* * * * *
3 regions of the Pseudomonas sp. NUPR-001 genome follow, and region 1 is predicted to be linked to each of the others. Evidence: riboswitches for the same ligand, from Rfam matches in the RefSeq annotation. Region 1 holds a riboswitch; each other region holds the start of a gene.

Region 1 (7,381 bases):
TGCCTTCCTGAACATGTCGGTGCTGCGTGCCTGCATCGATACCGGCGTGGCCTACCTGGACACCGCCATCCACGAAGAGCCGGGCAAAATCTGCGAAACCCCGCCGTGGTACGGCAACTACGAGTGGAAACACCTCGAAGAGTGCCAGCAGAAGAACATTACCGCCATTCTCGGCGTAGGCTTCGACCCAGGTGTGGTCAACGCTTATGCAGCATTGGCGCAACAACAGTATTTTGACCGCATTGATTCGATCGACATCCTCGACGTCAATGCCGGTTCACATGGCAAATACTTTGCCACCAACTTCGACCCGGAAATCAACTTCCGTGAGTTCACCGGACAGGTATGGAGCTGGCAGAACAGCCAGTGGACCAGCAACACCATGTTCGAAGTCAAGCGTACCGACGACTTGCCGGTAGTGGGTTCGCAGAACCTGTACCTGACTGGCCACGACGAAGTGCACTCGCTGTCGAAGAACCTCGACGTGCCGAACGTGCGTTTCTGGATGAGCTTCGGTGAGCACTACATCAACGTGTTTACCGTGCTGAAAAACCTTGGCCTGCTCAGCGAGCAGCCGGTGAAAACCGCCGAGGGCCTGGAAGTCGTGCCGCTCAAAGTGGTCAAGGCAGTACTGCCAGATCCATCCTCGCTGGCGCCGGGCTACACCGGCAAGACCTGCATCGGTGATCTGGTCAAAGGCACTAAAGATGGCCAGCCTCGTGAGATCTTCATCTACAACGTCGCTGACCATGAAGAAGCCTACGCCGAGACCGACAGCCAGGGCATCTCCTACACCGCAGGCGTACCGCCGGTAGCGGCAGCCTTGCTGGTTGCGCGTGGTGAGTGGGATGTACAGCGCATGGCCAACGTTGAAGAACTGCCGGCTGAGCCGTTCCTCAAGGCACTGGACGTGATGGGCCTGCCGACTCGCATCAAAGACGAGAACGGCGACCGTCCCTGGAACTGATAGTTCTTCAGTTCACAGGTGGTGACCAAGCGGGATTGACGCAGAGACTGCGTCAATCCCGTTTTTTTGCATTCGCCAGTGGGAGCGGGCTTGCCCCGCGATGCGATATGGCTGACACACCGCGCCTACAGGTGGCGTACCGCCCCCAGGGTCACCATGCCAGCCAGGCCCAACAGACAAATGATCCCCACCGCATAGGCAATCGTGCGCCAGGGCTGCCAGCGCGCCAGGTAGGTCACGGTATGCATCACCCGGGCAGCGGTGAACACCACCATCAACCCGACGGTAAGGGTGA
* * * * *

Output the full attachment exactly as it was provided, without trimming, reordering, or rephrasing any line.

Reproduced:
3 regions of the Pseudomonas sp. NUPR-001 genome follow, and region 1 is predicted to be linked to each of the others. Evidence: riboswitches for the same ligand, from Rfam matches in the RefSeq annotation. Region 1 holds a riboswitch; each other region holds the start of a gene.

Region 1 (7,381 bases):
TGCCTTCCTGAACATGTCGGTGCTGCGTGCCTGCATCGATACCGGCGTGGCCTACCTGGACACCGCCATCCACGAAGAGCCGGGCAAAATCTGCGAAACCCCGCCGTGGTACGGCAACTACGAGTGGAAACACCTCGAAGAGTGCCAGCAGAAGAACATTACCGCCATTCTCGGCGTAGGCTTCGACCCAGGTGTGGTCAACGCTTATGCAGCATTGGCGCAACAACAGTATTTTGACCGCATTGATTCGATCGACATCCTCGACGTCAATGCCGGTTCACATGGCAAATACTTTGCCACCAACTTCGACCCGGAAATCAACTTCCGTGAGTTCACCGGACAGGTATGGAGCTGGCAGAACAGCCAGTGGACCAGCAACACCATGTTCGAAGTCAAGCGTACCGACGACTTGCCGGTAGTGGGTTCGCAGAACCTGTACCTGACTGGCCACGACGAAGTGCACTCGCTGTCGAAGAACCTCGACGTGCCGAACGTGCGTTTCTGGATGAGCTTCGGTGAGCACTACATCAACGTGTTTACCGTGCTGAAAAACCTTGGCCTGCTCAGCGAGCAGCCGGTGAAAACCGCCGAGGGCCTGGAAGTCGTGCCGCTCAAAGTGGTCAAGGCAGTACTGCCAGATCCATCCTCGCTGGCGCCGGGCTACACCGGCAAGACCTGCATCGGTGATCTGGTCAAAGGCACTAAAGATGGCCAGCCTCGTGAGATCTTCATCTACAACGTCGCTGACCATGAAGAAGCCTACGCCGAGACCGACAGCCAGGGCATCTCCTACACCGCAGGCGTACCGCCGGTAGCGGCAGCCTTGCTGGTTGCGCGTGGTGAGTGGGATGTACAGCGCATGGCCAACGTTGAAGAACTGCCGGCTGAGCCGTTCCTCAAGGCACTGGACGTGATGGGCCTGCCGACTCGCATCAAAGACGAGAACGGCGACCGTCCCTGGAACTGATAGTTCTTCAGTTCACAGGTGGTGACCAAGCGGGATTGACGCAGAGACTGCGTCAATCCCGTTTTTTTGCATTCGCCAGTGGGAGCGGGCTTGCCCCGCGATGCGATATGGCTGACACACCGCGCCTACAGGTGGCGTACCGCCCCCAGGGTCACCATGCCAGCCAGGCCCAACAGACAAATGATCCCCACCGCATAGGCAATCGTGCGCCAGGGCTGCCAGCGCGCCAGGTAGGTCACGGTATGCATCACCCGGGCAGCGGTGAACACCACCATCAACCCGACGGTAAGGGTGA